Saturday, August 20, 2005

Urgent: Langur Needed

If anyone knows how to contact a "langur handler" in Delhi--the men who hire out their langurs by the day, week or month in order to scare away the more aggressive urban monkey troops--please let me know through the comments section as soon as possible.
The old band of monkey brothers who used to drop by were never a hassle; they'd sleep in the branches of the tree, do the occasional raid on dog food, but that was about it. A few days back, a new bunch drove out the first band; this one is composed largely of teenage males and adults fighting for dominance and babies, which makes for a very aggressive combination.
So if you know of langurs who're willing to work Sundays--get in touch. As soon as possible; these rhesus macaques are picking on my kittens.

Friday, August 19, 2005

You Can't Be Coldblooded

An interview with Ullas Karanth in the NYT:
Q. Have you ever gotten emotionally involved with the animals you were observing?

A. Objective scientists aren't supposed to, but I have. During the early 1990's, I was putting radio collars on tigers and leopards at Nagarahole reserve in southern India and then tracking their behavior.

With time, this one leopard got really quite habituated to me. For two years, I'd follow him at night. I had a little laboratory in the middle of the forest, and this leopard used to come around at midnight frequently and I'd hear his call.

Even half asleep, I'd turn on my receiver and when I'd pick up his signals, I felt, oh, O.K., there's my leopard. But one morning, his signal read as if he was lying inactive somewhere in the forest and I really got worried.

When I finally located him, he was strung up like a lynching victim. The leopard had walked into a snare some poacher had set up for deer. Yes, I know, leopards have high mortality rates, and I'm not supposed to feel emotion. But when this happens to a creature you know, you can't be coldblooded.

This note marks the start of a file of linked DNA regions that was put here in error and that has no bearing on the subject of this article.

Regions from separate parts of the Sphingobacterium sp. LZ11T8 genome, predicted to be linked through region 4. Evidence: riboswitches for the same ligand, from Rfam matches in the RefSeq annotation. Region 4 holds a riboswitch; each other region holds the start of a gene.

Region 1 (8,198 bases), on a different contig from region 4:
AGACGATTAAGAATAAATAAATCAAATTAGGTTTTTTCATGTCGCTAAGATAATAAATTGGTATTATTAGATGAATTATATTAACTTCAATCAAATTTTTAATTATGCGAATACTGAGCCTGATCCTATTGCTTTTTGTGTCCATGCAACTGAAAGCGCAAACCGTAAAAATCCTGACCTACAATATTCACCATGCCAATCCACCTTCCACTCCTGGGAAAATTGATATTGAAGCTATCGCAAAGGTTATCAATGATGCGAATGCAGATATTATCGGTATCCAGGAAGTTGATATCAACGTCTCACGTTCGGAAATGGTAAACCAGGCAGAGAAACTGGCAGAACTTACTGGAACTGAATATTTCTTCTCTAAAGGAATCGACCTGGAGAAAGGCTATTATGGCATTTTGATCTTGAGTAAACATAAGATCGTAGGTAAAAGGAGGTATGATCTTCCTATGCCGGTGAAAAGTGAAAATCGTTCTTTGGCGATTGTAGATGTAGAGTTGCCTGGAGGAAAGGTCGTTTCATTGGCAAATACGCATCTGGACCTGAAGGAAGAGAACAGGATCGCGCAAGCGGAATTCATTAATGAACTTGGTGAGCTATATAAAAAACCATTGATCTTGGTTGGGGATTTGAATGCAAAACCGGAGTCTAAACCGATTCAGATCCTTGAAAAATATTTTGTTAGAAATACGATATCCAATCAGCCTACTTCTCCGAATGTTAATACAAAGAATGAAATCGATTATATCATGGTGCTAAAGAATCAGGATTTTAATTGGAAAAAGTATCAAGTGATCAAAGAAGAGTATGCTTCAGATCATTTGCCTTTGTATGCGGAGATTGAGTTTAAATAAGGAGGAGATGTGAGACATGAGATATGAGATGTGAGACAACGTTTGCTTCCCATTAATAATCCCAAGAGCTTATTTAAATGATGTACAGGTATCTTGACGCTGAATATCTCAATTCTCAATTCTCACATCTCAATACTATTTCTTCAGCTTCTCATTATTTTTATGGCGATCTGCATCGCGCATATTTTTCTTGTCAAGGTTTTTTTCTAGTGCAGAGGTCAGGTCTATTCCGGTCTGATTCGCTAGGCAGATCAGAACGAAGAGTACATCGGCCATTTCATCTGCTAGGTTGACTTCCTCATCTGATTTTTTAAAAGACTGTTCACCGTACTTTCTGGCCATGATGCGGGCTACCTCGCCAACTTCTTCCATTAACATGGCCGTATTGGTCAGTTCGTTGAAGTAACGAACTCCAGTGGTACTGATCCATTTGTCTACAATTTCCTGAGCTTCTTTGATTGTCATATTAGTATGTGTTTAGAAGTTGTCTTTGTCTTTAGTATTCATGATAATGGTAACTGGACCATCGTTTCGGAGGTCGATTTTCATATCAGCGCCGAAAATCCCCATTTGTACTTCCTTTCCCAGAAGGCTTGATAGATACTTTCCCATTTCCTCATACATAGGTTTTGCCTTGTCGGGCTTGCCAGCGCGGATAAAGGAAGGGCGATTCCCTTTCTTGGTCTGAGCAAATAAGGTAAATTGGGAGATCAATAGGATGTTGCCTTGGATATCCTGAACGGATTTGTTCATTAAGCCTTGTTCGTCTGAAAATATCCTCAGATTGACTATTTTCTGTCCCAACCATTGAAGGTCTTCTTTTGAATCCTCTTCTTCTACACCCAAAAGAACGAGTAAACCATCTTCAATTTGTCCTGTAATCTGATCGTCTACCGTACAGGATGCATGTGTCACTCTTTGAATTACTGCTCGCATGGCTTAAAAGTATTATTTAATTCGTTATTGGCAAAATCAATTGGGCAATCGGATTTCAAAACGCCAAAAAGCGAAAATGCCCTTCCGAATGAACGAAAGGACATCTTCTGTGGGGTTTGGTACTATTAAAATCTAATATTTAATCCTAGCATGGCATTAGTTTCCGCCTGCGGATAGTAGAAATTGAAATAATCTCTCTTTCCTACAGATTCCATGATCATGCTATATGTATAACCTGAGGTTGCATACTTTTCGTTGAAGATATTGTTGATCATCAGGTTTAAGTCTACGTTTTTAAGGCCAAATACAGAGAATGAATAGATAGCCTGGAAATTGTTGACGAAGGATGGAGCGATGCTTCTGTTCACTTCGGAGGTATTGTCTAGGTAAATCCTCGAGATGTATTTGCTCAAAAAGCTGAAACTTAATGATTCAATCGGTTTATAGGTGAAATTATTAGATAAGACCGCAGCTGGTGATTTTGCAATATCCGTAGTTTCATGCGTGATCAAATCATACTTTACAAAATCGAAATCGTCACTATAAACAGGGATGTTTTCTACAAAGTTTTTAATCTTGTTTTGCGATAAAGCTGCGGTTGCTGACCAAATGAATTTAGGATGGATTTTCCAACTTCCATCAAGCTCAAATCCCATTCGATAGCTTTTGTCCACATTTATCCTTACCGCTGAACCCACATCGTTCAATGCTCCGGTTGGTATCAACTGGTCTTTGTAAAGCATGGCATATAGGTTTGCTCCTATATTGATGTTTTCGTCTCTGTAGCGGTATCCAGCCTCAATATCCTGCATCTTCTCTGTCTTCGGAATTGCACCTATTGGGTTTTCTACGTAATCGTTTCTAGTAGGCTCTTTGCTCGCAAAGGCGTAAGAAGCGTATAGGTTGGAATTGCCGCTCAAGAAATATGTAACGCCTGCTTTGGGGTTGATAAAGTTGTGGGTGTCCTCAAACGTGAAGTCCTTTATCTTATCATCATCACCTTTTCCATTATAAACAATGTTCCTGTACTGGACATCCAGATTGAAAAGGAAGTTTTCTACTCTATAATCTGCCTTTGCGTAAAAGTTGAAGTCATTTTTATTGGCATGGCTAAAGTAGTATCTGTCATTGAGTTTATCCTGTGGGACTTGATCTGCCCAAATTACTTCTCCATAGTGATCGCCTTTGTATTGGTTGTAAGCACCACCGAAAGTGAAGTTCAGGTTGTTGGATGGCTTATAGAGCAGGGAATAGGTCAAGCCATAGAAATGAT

Incidents like this happen every day and their toll on animal life is cumulative. The killers are usually local people trying to get some protein.

Thursday, August 18, 2005

R.I.P. Hobra

This crossbreed of a horse and a zebra had originally been rescued from a circus and was kept in a small room at the Byculla Zoo for most of his life. While CZA rules do not permit public displays of crossbreeds, activists have been trying to move the animal to a more spacious environment.
Animal activists feel that many circuses illegally cross-breed species for added public attraction. "There are cross-breeds like tigon (male tiger with female lion) or liger (male lion with female tiger) that are created for scientific study. But in circuses, such cross breeding like the hobra should never be allowed as it is unlawful and unnatural," said secretary of Bombay SPCA J C Khanna.

Sunday, August 14, 2005

Its beak can hold more than its bellycan

Think of it as an Independence Day present.
The Independence Day horticultural show at Lalbagh in Bangalore has a new attraction this year: five spot-billed Pelicans, deemed an endangered species, were sighted at the Lalbagh lake. The birds were spotted on Friday by Mr J Ramesh, wildlife photographer and artist, who has been engaged in bird-watching at Lalbagh since 1993. “This is a pleasant surprise,” he says. The attraction for the birds, he adds, could be the fish in the recently-desilted lake.